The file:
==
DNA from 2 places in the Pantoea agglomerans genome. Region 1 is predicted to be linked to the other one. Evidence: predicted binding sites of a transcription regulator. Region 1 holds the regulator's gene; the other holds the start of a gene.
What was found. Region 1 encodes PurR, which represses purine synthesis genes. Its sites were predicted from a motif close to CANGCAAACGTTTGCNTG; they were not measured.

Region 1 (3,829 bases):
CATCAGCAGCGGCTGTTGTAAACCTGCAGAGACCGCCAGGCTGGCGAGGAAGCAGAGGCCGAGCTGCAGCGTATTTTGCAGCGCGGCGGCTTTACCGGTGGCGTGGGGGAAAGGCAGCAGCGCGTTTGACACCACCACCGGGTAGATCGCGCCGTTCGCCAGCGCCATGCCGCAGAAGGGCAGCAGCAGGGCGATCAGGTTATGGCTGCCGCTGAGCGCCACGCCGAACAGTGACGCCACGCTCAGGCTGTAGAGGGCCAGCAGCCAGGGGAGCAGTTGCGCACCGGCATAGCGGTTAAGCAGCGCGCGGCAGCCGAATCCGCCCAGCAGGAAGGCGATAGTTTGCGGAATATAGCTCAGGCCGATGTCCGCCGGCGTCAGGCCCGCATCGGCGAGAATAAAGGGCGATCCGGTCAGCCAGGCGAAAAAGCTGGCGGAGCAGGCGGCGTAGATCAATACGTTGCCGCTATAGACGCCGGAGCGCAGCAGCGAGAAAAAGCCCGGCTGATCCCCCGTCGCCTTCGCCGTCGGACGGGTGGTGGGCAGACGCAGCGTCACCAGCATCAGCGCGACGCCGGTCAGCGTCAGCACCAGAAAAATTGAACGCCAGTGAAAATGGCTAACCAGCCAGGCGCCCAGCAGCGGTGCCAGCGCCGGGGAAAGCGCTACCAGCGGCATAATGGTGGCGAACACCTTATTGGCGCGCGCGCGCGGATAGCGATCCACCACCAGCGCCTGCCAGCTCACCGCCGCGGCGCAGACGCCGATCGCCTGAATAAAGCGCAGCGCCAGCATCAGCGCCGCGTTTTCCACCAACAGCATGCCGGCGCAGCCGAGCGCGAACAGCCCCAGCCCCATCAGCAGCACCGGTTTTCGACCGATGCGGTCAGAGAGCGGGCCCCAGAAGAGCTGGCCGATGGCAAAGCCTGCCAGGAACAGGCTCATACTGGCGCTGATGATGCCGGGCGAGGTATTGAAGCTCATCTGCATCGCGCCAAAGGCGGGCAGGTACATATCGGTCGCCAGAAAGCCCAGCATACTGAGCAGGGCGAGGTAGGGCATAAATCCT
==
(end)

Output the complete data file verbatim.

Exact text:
DNA from 2 places in the Pantoea agglomerans genome. Region 1 is predicted to be linked to the other one. Evidence: predicted binding sites of a transcription regulator. Region 1 holds the regulator's gene; the other holds the start of a gene.
What was found. Region 1 encodes PurR, which represses purine synthesis genes. Its sites were predicted from a motif close to CANGCAAACGTTTGCNTG; they were not measured.

Region 1 (3,829 bases):
CATCAGCAGCGGCTGTTGTAAACCTGCAGAGACCGCCAGGCTGGCGAGGAAGCAGAGGCCGAGCTGCAGCGTATTTTGCAGCGCGGCGGCTTTACCGGTGGCGTGGGGGAAAGGCAGCAGCGCGTTTGACACCACCACCGGGTAGATCGCGCCGTTCGCCAGCGCCATGCCGCAGAAGGGCAGCAGCAGGGCGATCAGGTTATGGCTGCCGCTGAGCGCCACGCCGAACAGTGACGCCACGCTCAGGCTGTAGAGGGCCAGCAGCCAGGGGAGCAGTTGCGCACCGGCATAGCGGTTAAGCAGCGCGCGGCAGCCGAATCCGCCCAGCAGGAAGGCGATAGTTTGCGGAATATAGCTCAGGCCGATGTCCGCCGGCGTCAGGCCCGCATCGGCGAGAATAAAGGGCGATCCGGTCAGCCAGGCGAAAAAGCTGGCGGAGCAGGCGGCGTAGATCAATACGTTGCCGCTATAGACGCCGGAGCGCAGCAGCGAGAAAAAGCCCGGCTGATCCCCCGTCGCCTTCGCCGTCGGACGGGTGGTGGGCAGACGCAGCGTCACCAGCATCAGCGCGACGCCGGTCAGCGTCAGCACCAGAAAAATTGAACGCCAGTGAAAATGGCTAACCAGCCAGGCGCCCAGCAGCGGTGCCAGCGCCGGGGAAAGCGCTACCAGCGGCATAATGGTGGCGAACACCTTATTGGCGCGCGCGCGCGGATAGCGATCCACCACCAGCGCCTGCCAGCTCACCGCCGCGGCGCAGACGCCGATCGCCTGAATAAAGCGCAGCGCCAGCATCAGCGCCGCGTTTTCCACCAACAGCATGCCGGCGCAGCCGAGCGCGAACAGCCCCAGCCCCATCAGCAGCACCGGTTTTCGACCGATGCGGTCAGAGAGCGGGCCCCAGAAGAGCTGGCCGATGGCAAAGCCTGCCAGGAACAGGCTCATACTGGCGCTGATGATGCCGGGCGAGGTATTGAAGCTCATCTGCATCGCGCCAAAGGCGGGCAGGTACATATCGGTCGCCAGAAAGCCCAGCATACTGAGCAGGGCGAGGTAGGGCATAAATCCT